Cooke aquaculture at Puget Sound is currently under investigation because the Wild Fish Conservancy (WFC) has filed a citizen suit against them under the CWA (Schuitemaker, 2017). The CWA monitors the water quality impacts of aquaculture and any pollutants that are released into the water without a permit (Harvard Law School et al., 2012). The WFC maintains that Cooke should be held accountable because living organisms, like fish that are released into the water, are considered pollutants (Harvard Law School et al., 2012). If the set ELGs for large fish farms do not directly include protection against fish escape and continue to group escaped fish as a pollutant, why would individual perimeters for smaller farms consider it?

Regulations by the EPA should be expanded to include all size farms, and should acknowledge escaped fish separately from other pollutants. Additionally, new and existing regulations should be enforced and recorded more consistently to ensure that new aquaculture facilities are not constantly reinventing the wheel, and can obtain knowledge on running an environmentally and economically conscious facilities (Harvard Law School et al., 2012). If facilities are forced to limit the concentration of fish within a pen, less fish will escape into the open water, should an escape occur. If strict enough regulations, punishments and fines are implemented, few farms could skirt the responsibilities involved with running an ecologically sustainable aquaculture facility and maintain economic feasibility (Thorvaldsen et al., 2015).

Facilities should regularly be inspected by their operating company and the EPA to ensure fish pens are secure and can endure regular weather, tide, and ocean variabilities in the area (Fisheries and Oceans Canada, 2017). Increased inspections would limit the amount of equipment becoming dilapidated to prevent future escapes, like the one that occurred at Cooke aquaculture.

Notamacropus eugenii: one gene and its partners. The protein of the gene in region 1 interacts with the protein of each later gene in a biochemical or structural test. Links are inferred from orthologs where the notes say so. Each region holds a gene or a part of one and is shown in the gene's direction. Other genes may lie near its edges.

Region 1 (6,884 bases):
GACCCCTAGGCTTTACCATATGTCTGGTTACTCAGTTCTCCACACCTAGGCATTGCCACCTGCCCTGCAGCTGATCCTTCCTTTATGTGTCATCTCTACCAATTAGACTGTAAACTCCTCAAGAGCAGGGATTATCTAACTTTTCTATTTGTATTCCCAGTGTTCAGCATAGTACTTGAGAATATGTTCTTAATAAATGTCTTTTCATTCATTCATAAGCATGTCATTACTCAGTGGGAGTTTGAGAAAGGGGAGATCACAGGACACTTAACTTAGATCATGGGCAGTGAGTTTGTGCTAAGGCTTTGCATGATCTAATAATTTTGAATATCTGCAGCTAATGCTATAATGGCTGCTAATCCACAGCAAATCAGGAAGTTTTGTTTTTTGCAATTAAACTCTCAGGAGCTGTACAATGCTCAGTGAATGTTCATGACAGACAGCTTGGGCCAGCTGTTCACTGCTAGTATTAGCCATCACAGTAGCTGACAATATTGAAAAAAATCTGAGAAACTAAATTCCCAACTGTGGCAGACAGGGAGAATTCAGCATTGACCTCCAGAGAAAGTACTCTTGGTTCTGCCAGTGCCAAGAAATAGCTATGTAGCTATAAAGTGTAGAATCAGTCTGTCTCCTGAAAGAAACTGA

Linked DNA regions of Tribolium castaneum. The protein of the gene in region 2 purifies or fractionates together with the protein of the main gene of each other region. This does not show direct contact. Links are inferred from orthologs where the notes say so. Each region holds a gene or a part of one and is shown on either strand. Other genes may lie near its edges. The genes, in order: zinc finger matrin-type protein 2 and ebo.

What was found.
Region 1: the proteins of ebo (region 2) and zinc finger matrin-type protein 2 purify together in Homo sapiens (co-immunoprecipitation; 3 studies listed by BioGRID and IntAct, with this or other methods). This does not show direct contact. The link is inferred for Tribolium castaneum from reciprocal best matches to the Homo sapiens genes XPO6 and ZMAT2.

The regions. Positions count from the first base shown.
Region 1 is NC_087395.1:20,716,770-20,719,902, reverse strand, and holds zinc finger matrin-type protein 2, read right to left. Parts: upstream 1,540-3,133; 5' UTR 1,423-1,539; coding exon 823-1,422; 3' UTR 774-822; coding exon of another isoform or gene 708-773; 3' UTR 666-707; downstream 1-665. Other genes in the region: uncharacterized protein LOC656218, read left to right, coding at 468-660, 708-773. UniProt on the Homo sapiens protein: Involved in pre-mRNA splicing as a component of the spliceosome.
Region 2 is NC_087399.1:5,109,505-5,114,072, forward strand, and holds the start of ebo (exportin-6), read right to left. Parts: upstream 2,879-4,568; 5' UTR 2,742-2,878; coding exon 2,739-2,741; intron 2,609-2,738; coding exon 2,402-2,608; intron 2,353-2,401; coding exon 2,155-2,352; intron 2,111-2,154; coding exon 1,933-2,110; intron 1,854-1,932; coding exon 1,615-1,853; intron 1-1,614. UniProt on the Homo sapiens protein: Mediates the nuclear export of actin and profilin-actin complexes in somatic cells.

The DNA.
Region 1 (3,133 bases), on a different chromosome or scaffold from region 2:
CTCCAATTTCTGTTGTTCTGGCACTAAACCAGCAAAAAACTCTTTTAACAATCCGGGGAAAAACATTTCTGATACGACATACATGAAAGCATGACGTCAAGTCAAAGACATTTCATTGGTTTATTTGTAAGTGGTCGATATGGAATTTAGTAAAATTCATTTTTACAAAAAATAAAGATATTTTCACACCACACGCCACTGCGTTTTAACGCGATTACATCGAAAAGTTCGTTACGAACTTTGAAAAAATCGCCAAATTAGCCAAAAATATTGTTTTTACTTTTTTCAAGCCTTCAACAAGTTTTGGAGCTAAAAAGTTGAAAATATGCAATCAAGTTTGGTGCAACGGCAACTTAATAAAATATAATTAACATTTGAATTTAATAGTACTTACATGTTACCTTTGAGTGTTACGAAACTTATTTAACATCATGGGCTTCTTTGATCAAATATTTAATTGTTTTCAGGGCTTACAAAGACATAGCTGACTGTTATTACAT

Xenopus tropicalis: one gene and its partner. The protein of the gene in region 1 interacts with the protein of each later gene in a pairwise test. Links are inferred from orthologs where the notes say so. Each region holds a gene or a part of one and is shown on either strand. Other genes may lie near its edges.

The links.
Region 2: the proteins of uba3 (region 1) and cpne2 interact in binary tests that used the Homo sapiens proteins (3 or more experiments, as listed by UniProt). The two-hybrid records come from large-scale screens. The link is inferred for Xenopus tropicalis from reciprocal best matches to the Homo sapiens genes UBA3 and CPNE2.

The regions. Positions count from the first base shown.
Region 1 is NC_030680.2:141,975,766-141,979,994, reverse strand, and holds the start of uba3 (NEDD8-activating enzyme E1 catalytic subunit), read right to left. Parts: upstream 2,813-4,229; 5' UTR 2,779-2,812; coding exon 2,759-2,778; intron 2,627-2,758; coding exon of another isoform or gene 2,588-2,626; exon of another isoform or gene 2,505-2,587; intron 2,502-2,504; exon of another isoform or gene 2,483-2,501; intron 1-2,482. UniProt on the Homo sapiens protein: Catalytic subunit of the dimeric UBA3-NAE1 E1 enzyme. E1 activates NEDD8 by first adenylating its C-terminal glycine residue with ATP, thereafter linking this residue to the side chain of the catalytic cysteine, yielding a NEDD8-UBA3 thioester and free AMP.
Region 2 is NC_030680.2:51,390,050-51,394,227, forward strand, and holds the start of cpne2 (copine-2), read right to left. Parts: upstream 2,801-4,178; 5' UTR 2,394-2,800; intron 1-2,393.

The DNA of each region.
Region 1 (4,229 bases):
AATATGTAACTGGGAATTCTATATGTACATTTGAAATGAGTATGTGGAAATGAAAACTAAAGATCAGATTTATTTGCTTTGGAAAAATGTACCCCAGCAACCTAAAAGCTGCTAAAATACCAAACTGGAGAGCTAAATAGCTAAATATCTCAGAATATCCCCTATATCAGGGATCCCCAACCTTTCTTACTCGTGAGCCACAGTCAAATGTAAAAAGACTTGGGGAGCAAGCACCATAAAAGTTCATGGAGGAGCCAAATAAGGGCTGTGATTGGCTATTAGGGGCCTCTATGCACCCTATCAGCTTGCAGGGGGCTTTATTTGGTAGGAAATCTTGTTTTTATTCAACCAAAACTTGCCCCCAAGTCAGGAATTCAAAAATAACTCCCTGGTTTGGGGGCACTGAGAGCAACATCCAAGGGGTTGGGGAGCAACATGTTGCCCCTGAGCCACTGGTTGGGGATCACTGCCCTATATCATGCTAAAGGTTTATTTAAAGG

Even if no reprimanding action is taken or required of facilities, all incidents of escape should be recorded and investigated to prevent future incidents from occurring and to be used as guidelines for other facilities so they can avoid making the same errors (Fisheries and Oceans Canada, 2017; Harvard Law School et al., 2012; Scotland, 2017). A list of all escape incidences should be created and updated yearly to ensure an accurate number of escapees is gathered (Scotland, 2017; Fisheries and Oceans Canada, 2017).

While instituting new legislation is a viable solution to preventing environmental issues in regards to fish farms, the costs associated with implementing and enforcing regular inspections, water quality tests, and regulating farm sizes and outputs are considerable and discourage new players from entering the aquaculture industry (McCarthy and River, 2002). Stringent enforcement of these regulations is also absolutely necessary, as many companies simply skirt regulations when they lack oversight due to operational complications, lack of operator education, tight schedules and efficiency initiatives (Thorvaldsen et al., 2015).

In addition to increasing regulation, creating more on-land fish farm facilities will eliminate escape occurrences, and significantly decrease the environmental impacts fish farms have on open water ecosystems (O’Neill, 2017). When possible, moving fish farms to facilities on land could be the solution to preventing fish escape and the myriad of environmental issues mentioned previously that facilities produce in open water environments (Aukner, 2017). This solution readily applies to the majority of fish species, as moving to on-land facilities is a viable and more sustainable option, but for the majority of shellfish, like clams, oysters, and scallops farming in open water can be more beneficial to the environment than destructive by because these species can remove biotoxins, chemical contaminants, and pathogenic microorganisms during their natural process of filtering water for food and other resources (Connecticut Department of Agriculture, 2017). Kuterra, a land based aquaculture facility has had great success in starting an on-land fish farm, and releases documents containing information on the costs associated with on-land fish farming, guides to operating on-land facilities, and the benefits of farming on-land which are valuable to other companies interested in opening facilities (Kuterra, 2014). With the support of multiple national and international companies, their hope and mission is that more farms will open or move on shore in the future and by providing resources future companies can avoid costly trial and error processes (Kuterra, 2014). Several farmed species are marine fish, and therefore require access to saltwater, so on- land facilities are limited by location, needing to stay within several kilometers from a saltwater source in order to operate (Kuterra, 2014).